According to researchers from the University of California San Francisco, a smokeless cannabis-vaporizing device delivers the same level of active therapeutic chemical and produces the same biological effect as smoking cannabis.
Results of a UCSF study that focuses on delivery of the active ingredient delta-9-tertrahydrocannibinol, or THC, are reported in the online issue of the journal “Clinical Pharmacology and Therapeutics.”
“We showed in a recent paper in the journal ‘Neurology’ that smoked cannabis can alleviate the chronic pain caused by HIV-related neuropathy, but a concern was expressed that smoking cannabis was not safe. This study demonstrates an alternative method that gives patients the same effects and allows controlled dosing but without inhalation of the toxic products in smoke,” said study lead author Donald I. Abrams, MD, UCSF professor of clinical medicine.
The team of researchers looked at the effectiveness of a device that heats cannabis to a temperature between 180 and 200 degrees C, just short of combustion, which occurs at 230 degrees C. Eighteen individuals were enrolled as inpatients for six days under supervision in the General Clinical Research Center at San Francisco General Hospital Medical Center. The participants received three different strengths of cannabis on different days by two delivery methods–smoking or vaporization–three times a day, under the study protocol.
THC plasma concentrations were measured along with the exhaled levels of carbon monoxide, or CO, which served as a marker for the many other combustion-generated toxins inhaled when smoking.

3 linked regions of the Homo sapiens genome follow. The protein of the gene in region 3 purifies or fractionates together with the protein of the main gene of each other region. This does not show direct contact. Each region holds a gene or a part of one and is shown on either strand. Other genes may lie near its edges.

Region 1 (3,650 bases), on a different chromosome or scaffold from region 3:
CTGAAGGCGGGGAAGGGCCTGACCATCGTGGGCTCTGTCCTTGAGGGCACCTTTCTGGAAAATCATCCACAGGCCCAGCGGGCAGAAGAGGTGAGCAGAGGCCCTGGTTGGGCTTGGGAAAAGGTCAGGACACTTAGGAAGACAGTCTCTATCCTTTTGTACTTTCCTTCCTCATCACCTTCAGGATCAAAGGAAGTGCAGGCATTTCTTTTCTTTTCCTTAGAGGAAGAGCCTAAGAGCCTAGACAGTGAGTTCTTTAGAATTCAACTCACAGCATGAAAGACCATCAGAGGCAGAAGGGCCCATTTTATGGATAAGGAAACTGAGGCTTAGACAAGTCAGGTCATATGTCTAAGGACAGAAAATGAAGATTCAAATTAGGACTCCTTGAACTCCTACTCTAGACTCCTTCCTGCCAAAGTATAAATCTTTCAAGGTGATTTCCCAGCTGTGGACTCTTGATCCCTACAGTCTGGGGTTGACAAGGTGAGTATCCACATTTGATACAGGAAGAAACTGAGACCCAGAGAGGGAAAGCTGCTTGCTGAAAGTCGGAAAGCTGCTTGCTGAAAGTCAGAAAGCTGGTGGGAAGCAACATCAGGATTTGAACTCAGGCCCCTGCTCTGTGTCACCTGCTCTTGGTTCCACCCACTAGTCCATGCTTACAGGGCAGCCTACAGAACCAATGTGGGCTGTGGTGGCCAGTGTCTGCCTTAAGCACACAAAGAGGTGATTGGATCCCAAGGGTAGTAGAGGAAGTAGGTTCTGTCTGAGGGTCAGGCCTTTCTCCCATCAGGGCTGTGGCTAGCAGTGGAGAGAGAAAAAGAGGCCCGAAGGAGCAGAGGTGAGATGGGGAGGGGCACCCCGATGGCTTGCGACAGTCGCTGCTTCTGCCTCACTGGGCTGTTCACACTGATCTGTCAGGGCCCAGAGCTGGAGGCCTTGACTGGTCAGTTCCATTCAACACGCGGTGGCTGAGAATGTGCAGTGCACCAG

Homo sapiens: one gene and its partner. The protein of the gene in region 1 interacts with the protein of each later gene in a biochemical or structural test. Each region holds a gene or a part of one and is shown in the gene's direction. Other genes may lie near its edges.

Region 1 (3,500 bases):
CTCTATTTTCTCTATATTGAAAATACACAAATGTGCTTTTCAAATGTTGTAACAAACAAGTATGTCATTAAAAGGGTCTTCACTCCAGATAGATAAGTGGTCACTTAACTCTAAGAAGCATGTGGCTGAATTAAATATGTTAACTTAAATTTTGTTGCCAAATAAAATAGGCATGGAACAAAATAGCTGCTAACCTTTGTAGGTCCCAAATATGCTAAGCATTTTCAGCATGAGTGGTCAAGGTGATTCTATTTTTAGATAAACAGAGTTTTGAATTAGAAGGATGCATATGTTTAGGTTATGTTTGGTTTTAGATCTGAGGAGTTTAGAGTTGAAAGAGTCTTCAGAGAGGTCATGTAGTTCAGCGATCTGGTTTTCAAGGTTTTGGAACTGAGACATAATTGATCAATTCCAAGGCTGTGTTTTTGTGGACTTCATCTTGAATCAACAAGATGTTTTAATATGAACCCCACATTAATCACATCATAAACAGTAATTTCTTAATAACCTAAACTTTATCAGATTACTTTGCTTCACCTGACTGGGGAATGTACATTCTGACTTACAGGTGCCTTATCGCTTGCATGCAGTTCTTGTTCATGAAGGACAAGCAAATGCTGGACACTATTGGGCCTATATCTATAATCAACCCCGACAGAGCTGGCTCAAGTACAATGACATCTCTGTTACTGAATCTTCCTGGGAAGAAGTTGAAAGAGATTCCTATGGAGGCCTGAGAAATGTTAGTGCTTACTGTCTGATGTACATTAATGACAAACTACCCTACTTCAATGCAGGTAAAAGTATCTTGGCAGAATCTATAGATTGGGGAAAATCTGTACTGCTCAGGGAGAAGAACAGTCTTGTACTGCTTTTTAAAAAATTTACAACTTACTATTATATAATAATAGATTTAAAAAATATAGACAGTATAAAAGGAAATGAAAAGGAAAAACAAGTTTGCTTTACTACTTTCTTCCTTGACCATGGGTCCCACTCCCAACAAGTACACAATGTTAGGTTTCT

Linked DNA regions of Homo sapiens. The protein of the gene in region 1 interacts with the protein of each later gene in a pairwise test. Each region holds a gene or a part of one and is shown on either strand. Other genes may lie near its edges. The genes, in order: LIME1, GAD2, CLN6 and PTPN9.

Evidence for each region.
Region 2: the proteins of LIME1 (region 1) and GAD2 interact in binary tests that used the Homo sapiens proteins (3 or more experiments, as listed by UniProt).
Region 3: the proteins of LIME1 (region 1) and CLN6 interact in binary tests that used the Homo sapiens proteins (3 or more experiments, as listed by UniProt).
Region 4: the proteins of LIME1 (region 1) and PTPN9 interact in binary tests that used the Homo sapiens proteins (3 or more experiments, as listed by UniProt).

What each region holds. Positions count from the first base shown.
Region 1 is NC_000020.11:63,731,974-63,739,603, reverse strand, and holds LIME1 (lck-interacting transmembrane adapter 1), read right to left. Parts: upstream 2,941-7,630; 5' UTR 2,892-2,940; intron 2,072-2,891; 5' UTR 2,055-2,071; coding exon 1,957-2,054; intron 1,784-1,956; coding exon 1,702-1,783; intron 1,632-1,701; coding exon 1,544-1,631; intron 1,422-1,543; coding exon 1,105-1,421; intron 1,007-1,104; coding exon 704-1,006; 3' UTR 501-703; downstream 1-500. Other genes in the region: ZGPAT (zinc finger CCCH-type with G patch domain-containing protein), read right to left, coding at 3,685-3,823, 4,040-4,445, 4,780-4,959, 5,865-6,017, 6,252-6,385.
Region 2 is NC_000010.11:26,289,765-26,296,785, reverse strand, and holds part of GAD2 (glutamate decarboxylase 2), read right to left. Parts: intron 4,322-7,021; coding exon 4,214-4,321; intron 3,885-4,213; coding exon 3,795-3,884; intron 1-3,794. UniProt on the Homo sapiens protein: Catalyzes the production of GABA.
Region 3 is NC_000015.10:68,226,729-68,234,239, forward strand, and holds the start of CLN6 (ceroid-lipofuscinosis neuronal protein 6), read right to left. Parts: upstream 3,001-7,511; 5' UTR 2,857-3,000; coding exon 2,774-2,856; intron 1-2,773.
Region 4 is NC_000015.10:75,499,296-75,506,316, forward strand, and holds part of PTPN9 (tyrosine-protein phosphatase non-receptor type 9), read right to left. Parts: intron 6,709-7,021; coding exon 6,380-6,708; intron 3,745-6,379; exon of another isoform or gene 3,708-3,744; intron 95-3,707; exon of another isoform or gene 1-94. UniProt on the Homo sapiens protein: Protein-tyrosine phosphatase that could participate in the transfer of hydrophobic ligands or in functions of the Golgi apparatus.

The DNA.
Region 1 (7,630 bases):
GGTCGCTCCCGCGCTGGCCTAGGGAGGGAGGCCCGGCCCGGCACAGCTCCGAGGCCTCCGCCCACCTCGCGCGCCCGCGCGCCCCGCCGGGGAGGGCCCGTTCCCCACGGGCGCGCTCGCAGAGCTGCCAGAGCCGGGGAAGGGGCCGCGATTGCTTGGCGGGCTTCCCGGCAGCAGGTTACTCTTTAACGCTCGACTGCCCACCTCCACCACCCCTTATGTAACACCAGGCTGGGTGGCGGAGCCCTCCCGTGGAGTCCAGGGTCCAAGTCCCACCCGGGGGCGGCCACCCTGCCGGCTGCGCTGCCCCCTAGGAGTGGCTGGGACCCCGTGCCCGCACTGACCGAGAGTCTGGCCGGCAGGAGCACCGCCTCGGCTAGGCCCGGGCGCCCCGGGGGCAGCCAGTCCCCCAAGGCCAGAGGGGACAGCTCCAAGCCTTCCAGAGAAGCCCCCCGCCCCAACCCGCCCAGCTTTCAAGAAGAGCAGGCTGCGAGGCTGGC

“Using CO as an indicator, there was virtually no exposure to harmful combustion products using the vaporizing device. Since it replicates smoking’s efficiency at producing the desired THC effect using smaller amounts of the active ingredient as opposed to pill forms, this device has great potential for improving the therapeutic utility of THC,” said study co-author Neal L. Benowitz, MD, UCSF professor of medicine, psychiatry and biopharmaceutical sciences.
Benowitz added that pills tend to provide patients with more THC than they need for optimal therapeutic effect and increase side effects.
“By a significant majority, patients preferred vaporization to smoking, choosing the route of delivery with the fewest side effects and greatest efficiency,” said Benowitz.
Co-authors include Cheryl A. Jay, MD, UCSF neurology; and Starley B. Shade, MPH; Hector Vizoso, RN; and Mary Ellen Kelly, MPH, UCSF Positive Health Program at San Francisco General Hospital Medical Center.
The study was funded by the University of California’s Center for Medicinal Cannabis Research.
University of California – San Francisco